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Nyanya Bombings: Court Orders Partial Secret Trial Of Ogwuche


An Abuja Federal High Court on Monday ordered that the trial of Aminu Ogwuche, the alleged mastermind of the April, 2014 bus station bombings in Nyanya, an Abuja suburb, be conducted partially in secret.

It would be recalled that the accused, Ogwuche, Ahmed Abubakar, Mohammed Ishaq, Ya’u Saidu, Anas Isa, Adamu Yusuf and Nasir Abubakar are facing terrorism charges over the bombings last year which claimed at least 75 lives.

The trial judge, Justice Ahmed Mohammed, while delivering ruling on an application by the prosecution counsel, Mr Mohammed Diri, ordered that prosecution witnesses be completely shielded from public view.

Diri had in the said application prayed the court that the identity of prosecution witnesses be shielded with tinted screen to protect their identity.

Justice Mohammed ordered the use of tinted screens to shield the prosecution witnesses to protect them from public view, allowing only the lead counsel to the accused access to view the facial identities of the prosecution witnesses.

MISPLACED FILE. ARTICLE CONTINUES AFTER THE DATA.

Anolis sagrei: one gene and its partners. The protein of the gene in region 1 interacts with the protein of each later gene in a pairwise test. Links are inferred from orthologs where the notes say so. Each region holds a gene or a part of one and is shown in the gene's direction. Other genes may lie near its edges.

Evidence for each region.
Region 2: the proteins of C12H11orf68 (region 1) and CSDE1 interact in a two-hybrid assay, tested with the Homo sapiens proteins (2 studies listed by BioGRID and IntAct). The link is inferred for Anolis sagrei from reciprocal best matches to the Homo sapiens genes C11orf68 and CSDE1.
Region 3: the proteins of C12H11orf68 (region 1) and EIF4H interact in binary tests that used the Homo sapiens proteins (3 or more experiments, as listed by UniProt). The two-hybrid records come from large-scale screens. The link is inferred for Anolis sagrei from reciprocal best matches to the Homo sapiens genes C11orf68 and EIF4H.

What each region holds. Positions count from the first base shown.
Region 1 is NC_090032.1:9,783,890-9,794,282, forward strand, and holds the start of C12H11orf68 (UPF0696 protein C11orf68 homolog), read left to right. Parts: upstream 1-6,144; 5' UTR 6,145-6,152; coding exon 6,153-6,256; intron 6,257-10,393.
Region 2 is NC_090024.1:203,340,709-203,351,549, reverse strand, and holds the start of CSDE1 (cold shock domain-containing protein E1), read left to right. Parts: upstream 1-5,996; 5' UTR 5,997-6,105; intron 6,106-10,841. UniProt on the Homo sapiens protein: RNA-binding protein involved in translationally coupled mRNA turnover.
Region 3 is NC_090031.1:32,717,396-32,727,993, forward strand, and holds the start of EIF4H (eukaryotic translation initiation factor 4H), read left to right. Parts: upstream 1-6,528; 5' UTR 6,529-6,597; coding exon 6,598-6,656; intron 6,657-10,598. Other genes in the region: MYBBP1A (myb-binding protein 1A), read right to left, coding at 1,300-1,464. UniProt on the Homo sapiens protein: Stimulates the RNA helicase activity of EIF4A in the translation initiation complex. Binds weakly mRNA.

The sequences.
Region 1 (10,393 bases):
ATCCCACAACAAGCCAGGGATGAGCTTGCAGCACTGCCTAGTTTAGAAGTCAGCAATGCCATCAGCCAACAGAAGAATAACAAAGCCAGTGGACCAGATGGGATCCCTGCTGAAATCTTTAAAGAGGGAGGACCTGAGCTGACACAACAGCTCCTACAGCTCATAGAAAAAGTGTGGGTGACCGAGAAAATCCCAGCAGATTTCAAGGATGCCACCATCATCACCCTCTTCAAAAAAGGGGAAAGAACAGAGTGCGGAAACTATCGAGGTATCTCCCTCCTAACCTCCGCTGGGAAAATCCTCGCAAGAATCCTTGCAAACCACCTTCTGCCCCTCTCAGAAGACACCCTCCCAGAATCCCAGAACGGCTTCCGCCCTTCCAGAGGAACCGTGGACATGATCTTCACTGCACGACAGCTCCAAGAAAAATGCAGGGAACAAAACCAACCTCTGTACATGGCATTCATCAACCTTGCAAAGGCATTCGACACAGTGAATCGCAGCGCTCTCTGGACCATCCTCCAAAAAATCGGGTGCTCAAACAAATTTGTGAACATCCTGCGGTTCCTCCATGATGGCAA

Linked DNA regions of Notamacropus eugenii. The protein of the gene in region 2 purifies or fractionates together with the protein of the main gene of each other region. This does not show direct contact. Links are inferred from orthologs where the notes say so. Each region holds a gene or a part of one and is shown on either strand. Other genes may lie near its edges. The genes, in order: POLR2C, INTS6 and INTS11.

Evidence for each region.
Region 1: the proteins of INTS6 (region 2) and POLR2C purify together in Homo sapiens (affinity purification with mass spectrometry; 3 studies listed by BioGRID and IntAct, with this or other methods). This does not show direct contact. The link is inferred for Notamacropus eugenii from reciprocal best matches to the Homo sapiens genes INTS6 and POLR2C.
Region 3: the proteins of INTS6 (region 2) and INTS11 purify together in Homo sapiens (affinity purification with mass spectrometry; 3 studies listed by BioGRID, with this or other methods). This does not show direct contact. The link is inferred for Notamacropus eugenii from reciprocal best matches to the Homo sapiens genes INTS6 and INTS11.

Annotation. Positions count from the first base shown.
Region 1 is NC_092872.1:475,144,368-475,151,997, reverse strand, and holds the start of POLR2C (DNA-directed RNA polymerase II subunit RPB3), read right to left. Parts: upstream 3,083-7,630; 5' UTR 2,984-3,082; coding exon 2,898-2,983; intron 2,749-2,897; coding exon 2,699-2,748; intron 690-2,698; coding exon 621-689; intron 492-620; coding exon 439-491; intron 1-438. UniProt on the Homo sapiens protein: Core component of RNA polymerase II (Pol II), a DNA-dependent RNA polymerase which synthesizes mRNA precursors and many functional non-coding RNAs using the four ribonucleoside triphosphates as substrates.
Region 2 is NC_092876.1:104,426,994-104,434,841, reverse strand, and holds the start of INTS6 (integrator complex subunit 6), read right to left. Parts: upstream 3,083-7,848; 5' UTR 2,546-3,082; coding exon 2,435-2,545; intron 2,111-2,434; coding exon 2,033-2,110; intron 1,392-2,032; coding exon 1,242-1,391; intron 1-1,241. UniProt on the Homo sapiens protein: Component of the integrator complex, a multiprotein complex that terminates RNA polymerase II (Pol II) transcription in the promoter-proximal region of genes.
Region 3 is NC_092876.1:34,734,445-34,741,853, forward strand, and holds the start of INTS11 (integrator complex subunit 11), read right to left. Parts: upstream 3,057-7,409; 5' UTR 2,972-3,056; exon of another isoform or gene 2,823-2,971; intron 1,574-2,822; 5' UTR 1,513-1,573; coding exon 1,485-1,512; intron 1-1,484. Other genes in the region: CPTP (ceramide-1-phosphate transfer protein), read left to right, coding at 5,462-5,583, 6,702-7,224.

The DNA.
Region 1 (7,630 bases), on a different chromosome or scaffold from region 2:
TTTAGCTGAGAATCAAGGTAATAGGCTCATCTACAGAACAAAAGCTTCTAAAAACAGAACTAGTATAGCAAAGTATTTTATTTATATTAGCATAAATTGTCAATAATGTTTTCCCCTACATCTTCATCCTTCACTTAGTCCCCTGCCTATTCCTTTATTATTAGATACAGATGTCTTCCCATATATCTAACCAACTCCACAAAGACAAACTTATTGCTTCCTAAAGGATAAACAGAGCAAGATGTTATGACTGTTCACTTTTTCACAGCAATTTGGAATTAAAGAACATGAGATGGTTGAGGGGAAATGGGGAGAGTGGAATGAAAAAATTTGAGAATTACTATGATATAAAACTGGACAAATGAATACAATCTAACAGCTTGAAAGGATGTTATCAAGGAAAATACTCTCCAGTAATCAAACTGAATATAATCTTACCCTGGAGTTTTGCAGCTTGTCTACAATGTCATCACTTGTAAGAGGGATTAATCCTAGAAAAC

He also held that the prosecution witnesses be granted protected access to the court room through a non-public route.

At Monday’s resumed trial, a representative of the prosecution counsel, Mr Moshood Ogunsina, moved a motion seeking to modify the order of the court made on March 18, 2015.

However, Mr Ahmed Raji (SAN), counsel to Ogwuche and Ahmed Abubakar, with five other counsel to the co-accused, had opposed the motion and urged the court not to grant it.

The defence counsel faulted the motion on the grounds that it did not meet the requirements of Section 115 of the Evidence Act 2010.

Raji argued that, part of the prosecution’s motion seeking to limit counsel appearance for the accused persons to only the lead counsel, was an unwarranted infringement to the constitutional rights of the accused.

He also said that granting such a motion would infringe on the rights of the accused to counsel of their choice.

According to Raji, the prosecution’s decision to bring the motion under Civil Procedure Rules rendered it incompetent arguing that criminal trials are not regulated by Civil Procedure Rules.

The judge adjourned the case until Tuesday, May 12, for continuation of the trial.


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